Living in rural areas, and having close contact with soil and plants is not only good for your stress level, but also your gut bacteria. In a recent New York Times article, Some of My Best Friends Are Germs, Michael Pollan explores the results of destroying (beneficial) microbes on our skin and gut.
Our resident microbes are important for our immune systems, maintaining healthy weight, and manufacture of neurotransmitters, vitamins, and enzymes. If we have an overgrowth of the wrong types of microbes, it plays havoc with our internal “ecosystem.” Recently, I saw some information on “fecal transplants” for people who cannot seem to get their digestive system on track, no matter what the doctors have tried. The donor has lots of beneficial bacteria, and not surprisingly, the transplants work.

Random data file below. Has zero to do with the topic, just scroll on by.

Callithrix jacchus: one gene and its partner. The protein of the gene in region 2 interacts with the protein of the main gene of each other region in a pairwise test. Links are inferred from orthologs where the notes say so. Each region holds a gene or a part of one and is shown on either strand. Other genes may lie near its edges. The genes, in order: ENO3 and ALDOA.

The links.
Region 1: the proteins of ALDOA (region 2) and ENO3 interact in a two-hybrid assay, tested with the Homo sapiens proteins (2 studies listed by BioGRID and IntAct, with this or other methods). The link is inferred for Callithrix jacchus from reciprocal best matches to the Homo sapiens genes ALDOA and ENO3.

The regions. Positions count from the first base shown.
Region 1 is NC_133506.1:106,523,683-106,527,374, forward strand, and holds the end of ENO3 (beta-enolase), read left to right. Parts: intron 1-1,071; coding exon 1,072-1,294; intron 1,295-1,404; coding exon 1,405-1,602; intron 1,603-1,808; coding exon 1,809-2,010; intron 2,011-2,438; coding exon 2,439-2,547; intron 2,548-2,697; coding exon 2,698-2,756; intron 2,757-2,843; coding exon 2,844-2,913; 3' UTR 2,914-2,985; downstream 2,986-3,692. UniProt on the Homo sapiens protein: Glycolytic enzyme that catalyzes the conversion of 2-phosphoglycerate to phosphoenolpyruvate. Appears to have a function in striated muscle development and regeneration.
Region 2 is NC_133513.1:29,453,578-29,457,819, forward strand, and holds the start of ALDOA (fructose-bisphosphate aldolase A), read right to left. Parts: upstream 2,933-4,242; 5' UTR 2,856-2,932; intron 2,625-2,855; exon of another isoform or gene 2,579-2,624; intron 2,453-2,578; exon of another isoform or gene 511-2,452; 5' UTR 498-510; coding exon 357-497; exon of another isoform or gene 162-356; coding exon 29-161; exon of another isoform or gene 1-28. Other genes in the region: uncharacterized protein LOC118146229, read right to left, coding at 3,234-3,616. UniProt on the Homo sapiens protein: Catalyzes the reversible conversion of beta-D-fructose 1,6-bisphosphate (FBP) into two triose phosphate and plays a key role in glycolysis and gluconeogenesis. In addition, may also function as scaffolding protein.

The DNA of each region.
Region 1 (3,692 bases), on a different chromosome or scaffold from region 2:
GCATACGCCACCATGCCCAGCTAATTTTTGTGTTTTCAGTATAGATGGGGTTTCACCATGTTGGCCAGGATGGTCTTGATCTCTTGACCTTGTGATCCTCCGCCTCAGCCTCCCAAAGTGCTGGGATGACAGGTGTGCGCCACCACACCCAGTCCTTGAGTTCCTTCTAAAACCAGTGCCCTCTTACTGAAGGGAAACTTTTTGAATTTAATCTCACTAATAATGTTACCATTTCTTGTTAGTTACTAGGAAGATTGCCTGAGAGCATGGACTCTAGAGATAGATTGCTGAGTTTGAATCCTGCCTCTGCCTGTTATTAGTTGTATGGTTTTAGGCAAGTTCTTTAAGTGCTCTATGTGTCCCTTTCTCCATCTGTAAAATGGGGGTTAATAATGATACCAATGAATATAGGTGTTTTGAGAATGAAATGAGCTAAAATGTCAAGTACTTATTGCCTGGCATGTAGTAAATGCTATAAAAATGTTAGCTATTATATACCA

Dr Martin Blaser was quoted as saying,”Farmers have been performing a great experiment for more than 60 years, by giving subtherapeutic doses of antibiotics to their animals to make them gain weight.” Think about what that means, if that’s true for humans also.
It would be impossible to eliminate microbes from everything, but we’ve been told to try, whether it’s cleaning solutions, soaps, hand sanitizers, etc. And while I am not an advocate of being dirty, I accept that when I touch a menu, a ketchup bottle, or a salt shaker in a restaurant, I’m sharing a lot of bacteria. When my food is delivered, the plate has been touched by someone else’s hands. I’d hate to culture my billfold, with the money that’s touched hundreds of hands. If you go to public places at all, you are exposed to all kinds of microbes. Once you understand that you can’t sterilize your environment, nor would you want to, you realize the only logical thing is to have an immune system that’s as strong as possible, with as many different types of beneficial bacteria as possible.